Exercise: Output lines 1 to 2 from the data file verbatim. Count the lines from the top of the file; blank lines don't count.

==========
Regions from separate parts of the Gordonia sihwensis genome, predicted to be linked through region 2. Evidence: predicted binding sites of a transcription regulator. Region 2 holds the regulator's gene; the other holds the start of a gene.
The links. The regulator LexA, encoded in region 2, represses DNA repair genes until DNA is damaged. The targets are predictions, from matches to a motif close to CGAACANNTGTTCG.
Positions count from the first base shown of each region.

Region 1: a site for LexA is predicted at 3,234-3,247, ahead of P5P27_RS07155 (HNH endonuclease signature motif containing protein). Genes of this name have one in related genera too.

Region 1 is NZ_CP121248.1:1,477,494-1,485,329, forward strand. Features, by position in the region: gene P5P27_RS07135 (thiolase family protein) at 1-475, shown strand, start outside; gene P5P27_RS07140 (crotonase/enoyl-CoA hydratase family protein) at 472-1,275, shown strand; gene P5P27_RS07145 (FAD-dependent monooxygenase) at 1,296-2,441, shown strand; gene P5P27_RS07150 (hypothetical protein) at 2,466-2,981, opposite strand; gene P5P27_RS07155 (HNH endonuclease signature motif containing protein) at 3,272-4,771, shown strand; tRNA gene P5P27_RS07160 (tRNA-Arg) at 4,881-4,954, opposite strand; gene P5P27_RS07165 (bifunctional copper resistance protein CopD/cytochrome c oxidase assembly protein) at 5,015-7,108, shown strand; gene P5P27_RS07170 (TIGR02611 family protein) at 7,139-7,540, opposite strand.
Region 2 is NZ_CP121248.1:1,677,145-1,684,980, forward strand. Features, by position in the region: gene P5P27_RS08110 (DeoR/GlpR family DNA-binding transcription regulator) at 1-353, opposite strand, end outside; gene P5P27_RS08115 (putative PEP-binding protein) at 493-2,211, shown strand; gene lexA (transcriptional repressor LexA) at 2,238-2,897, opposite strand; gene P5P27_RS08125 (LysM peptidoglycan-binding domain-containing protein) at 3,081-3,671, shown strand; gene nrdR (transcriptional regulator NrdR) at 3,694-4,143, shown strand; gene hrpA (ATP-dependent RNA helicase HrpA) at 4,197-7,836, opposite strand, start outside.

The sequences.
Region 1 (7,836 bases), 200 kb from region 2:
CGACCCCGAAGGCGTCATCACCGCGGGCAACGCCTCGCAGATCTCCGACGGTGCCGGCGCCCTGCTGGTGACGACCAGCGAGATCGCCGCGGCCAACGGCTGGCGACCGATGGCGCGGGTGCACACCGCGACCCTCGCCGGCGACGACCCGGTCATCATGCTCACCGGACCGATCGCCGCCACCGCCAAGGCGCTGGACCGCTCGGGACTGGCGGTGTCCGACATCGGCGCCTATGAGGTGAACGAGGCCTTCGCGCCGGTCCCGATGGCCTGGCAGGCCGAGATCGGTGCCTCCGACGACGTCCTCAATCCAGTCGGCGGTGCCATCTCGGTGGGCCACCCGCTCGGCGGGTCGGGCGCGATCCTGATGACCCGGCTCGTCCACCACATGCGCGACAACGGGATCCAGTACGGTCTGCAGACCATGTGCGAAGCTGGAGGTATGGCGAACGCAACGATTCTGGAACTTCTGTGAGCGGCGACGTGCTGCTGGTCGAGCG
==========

Regions from separate parts of the Gordonia sihwensis genome, predicted to be linked through region 2. Evidence: predicted binding sites of a transcription regulator. Region 2 holds the regulator's gene; the other holds the start of a gene.
The links. The regulator LexA, encoded in region 2, represses DNA repair genes until DNA is damaged. The targets are predictions, from matches to a motif close to CGAACANNTGTTCG.